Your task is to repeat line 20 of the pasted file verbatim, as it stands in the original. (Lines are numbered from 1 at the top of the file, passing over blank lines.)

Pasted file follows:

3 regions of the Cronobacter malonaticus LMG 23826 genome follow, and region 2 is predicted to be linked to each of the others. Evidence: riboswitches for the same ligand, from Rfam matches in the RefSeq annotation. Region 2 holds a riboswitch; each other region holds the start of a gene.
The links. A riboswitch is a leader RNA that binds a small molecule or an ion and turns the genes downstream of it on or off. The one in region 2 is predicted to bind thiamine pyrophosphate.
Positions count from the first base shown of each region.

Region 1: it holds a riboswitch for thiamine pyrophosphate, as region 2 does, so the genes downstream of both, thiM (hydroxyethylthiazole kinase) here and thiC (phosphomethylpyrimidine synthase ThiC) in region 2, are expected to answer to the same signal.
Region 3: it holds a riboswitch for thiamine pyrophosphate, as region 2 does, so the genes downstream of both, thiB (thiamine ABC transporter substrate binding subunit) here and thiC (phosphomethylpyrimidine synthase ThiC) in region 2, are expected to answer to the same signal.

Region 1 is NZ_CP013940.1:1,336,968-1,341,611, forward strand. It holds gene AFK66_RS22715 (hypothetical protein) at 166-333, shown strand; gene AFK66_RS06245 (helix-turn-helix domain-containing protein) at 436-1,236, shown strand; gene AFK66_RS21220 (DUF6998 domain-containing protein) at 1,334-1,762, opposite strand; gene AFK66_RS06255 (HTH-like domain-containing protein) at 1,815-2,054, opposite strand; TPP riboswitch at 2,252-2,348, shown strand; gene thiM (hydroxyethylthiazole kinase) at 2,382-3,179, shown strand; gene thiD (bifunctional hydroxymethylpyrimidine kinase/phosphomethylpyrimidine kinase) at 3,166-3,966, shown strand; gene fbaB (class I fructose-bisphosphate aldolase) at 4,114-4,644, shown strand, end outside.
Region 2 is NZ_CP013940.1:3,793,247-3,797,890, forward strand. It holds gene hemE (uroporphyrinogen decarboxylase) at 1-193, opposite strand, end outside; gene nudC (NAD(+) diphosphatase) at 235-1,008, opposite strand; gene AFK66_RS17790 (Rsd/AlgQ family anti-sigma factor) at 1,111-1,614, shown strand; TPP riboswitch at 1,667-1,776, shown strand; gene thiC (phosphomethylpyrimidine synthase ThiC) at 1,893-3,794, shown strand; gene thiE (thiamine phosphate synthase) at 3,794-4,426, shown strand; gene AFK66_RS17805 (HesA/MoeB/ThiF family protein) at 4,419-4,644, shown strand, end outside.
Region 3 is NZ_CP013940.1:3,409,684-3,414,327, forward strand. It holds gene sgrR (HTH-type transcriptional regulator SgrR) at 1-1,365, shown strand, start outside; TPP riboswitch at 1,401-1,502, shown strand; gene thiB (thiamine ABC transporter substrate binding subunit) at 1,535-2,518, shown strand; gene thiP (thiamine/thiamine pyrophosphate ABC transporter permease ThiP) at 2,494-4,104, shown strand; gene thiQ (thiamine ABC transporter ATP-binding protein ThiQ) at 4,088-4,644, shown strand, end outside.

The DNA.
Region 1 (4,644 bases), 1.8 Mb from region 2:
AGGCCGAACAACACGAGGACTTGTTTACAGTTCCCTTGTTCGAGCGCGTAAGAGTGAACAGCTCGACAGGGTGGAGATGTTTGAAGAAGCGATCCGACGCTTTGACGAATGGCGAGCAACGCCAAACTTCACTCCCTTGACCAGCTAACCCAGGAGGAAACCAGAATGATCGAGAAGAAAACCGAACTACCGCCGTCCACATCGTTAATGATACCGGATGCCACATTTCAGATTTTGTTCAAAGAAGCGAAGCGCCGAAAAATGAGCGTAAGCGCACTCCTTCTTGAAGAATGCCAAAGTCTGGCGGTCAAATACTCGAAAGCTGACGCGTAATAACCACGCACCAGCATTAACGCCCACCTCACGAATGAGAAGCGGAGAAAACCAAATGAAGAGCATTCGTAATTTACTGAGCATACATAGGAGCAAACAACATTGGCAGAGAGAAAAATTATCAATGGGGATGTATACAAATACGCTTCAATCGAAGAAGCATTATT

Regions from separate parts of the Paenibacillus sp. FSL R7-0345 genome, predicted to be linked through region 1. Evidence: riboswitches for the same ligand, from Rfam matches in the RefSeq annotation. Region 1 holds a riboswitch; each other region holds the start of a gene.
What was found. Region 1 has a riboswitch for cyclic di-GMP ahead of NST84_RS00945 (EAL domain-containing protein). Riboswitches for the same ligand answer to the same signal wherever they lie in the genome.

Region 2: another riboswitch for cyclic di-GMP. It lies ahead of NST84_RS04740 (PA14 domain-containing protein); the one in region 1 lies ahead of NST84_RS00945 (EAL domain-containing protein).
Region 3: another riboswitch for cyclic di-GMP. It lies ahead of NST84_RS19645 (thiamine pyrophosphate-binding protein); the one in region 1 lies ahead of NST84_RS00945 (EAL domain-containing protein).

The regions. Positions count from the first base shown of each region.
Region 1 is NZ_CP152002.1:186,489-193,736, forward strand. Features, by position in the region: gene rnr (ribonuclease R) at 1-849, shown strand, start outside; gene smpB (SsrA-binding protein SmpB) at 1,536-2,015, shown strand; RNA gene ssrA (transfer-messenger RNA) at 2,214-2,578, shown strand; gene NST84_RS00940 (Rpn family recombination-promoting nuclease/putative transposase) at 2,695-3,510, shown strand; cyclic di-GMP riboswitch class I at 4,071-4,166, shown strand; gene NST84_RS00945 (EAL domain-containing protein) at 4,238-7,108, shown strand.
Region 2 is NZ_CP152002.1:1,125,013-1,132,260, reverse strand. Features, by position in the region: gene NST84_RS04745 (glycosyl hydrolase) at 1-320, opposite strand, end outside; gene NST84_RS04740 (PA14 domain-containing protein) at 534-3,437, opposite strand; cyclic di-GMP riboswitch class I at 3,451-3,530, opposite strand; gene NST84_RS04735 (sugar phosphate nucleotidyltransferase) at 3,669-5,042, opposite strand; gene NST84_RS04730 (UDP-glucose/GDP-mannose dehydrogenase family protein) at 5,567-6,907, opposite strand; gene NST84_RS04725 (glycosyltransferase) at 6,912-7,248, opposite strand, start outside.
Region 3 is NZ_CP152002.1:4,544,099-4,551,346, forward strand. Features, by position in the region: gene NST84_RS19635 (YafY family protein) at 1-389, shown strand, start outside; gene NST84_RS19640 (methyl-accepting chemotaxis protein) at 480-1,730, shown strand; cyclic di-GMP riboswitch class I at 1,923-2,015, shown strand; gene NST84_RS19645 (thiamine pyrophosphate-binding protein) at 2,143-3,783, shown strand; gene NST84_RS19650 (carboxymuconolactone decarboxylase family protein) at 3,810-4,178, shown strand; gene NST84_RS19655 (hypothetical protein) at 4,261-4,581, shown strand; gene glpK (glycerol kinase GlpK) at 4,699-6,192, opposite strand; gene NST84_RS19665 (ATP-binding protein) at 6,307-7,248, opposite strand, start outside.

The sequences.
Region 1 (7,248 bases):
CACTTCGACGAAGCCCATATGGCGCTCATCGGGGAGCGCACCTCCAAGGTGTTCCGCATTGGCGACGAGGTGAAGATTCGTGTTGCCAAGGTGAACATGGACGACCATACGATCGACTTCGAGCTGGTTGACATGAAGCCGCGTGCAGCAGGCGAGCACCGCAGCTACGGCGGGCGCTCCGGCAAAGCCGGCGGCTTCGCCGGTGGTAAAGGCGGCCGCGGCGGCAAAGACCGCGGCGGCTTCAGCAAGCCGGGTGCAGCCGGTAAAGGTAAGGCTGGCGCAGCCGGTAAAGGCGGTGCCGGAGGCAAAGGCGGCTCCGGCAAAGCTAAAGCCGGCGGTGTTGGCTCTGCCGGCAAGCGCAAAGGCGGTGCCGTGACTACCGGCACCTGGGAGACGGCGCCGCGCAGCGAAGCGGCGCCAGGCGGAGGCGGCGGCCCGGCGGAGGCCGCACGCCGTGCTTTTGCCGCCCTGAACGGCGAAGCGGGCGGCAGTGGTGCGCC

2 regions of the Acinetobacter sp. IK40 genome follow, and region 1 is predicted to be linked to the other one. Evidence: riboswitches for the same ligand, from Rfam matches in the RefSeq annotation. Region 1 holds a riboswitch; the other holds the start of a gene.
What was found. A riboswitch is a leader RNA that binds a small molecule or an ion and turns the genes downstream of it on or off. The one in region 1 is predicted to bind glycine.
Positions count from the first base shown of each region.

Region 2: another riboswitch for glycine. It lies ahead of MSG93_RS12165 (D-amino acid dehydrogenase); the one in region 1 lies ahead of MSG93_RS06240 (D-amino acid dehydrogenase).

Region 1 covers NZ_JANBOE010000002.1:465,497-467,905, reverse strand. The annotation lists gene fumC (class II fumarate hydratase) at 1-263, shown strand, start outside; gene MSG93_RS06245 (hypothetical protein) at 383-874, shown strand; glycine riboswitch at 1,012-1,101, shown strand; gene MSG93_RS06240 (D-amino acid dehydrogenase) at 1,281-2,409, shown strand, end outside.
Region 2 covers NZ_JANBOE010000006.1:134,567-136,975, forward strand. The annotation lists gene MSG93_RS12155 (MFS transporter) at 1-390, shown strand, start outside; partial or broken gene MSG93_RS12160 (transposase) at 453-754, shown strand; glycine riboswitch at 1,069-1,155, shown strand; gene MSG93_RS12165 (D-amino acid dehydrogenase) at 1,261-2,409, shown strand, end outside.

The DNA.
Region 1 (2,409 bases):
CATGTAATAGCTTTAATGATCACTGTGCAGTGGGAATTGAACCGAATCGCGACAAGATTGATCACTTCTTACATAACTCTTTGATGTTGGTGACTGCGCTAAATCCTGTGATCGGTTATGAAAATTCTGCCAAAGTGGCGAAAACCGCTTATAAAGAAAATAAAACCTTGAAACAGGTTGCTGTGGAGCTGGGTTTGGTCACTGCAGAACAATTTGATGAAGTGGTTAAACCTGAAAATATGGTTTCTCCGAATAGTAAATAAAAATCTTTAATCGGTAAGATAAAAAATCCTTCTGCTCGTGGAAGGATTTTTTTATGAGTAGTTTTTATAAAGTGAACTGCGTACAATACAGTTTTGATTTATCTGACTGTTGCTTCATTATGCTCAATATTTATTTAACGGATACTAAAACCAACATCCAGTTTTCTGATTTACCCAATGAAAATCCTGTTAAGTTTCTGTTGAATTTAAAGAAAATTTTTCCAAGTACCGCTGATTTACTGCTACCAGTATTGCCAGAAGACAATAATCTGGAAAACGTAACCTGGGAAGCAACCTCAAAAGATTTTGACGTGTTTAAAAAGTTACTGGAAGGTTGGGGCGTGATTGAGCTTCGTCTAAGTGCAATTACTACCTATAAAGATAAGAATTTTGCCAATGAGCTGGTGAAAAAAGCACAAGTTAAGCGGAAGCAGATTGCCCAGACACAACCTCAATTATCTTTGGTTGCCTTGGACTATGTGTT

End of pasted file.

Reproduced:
The sequences.